On the decimation of small towns.

Small towns across the nation are increasingly being scoped by ‘developers’ as places of opportunity. Opportunity for what? According to the developers these untouched lands are places burgeoning with the opportunity for growth, which will bring in more jobs and lift the poor, simple townsfolk from impending poverty.

What really happens when development occurs? Open land becomes cluttered with an expanse of concrete. What grows? Nothing any more, certainly not the plants that used to occupy that space. What jobs are created? The developers were happy doing their jobs. Now they are done, and have left us with cold, empty buildings. The developers are thrilled because their wallets are full of money from plopping these constructions in a place they don’t have to live, and the people who live there are left with….


What do we have now?

A sinking water table.

More runoff into our rivers, which kills the fish we used to eat.

A growing concrete jungle…and not enough ‘compensation’ to inhabit these constructions ourselves.

Species gradually dying off. The latest reports show bee populations sharply declining and frogs reaching the brinks of extinction.

What happens with fewer bees to pollinate the buds of our crops? Less food.

Less open air and space where there can be some respite from the heat of the concrete.


Developers: 1 Community: 0

Who’s really winning?


Why Walmart is Coming to Corvallis, July 12th, 2012

Corvallis Land Use Supervisor Kurt Russell said Thursday that potential developers do not need to disclose the name of the proposed retail development when applying for a building permit in Corvallis.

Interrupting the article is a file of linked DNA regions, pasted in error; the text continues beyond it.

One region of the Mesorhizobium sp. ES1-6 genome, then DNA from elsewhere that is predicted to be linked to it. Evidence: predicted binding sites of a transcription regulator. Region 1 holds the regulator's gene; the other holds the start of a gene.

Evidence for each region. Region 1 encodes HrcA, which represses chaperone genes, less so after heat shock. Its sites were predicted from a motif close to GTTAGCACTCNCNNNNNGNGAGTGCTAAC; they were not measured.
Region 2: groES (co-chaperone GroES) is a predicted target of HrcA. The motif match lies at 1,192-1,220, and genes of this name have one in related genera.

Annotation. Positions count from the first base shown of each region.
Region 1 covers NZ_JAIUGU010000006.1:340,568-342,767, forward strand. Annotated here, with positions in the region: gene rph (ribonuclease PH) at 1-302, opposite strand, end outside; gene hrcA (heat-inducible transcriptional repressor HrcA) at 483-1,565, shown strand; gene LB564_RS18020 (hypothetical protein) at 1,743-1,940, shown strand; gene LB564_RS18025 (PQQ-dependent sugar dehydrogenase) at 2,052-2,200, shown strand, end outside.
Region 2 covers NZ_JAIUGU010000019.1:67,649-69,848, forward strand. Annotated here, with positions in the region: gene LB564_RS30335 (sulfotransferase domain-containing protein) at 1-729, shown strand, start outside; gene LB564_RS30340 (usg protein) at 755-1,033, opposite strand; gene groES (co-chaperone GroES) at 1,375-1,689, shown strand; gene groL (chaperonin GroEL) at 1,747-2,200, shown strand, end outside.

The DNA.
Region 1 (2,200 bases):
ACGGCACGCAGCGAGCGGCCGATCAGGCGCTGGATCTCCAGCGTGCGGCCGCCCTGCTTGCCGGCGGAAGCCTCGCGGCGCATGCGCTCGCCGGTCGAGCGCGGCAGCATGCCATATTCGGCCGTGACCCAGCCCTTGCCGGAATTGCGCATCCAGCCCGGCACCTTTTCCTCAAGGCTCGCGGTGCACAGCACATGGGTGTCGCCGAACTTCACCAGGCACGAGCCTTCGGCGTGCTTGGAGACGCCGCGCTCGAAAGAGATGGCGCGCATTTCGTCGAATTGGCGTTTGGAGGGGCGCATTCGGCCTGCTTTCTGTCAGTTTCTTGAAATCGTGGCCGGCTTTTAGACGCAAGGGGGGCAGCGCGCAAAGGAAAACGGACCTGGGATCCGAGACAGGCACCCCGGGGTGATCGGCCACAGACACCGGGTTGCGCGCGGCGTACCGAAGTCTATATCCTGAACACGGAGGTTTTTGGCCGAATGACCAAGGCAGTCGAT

In response to questions about the recently announced Walmart development at 1840 N.W. Ninth Street, Russell said that the retailer had applied for approval as a grocery store tenant, which was in compliance with the Mixed Use Community Shopping (MUCS) zoning designation of the land.

“As a city we cannot set different standards for different grocery stores,” Russell said.

According to Russell, proposed tenants only need to disclose the use of the development- for example, grocery, office or residential- so that plans can be checked for compliance with building and land use codes. The specific name of the retailer does not have to be mentioned according to Russell.

Russell said that since the city’s land and building codes have been endorsed by the City Council, the Council is not involved in reviewing plans unless they are somehow in violation of city codes. Then, Russell said, the plans would go before the Council and be subject to public review.

The Walmart plans met all the height, setback and other building requirements in addition to according with the land use codes for the area according to Russell.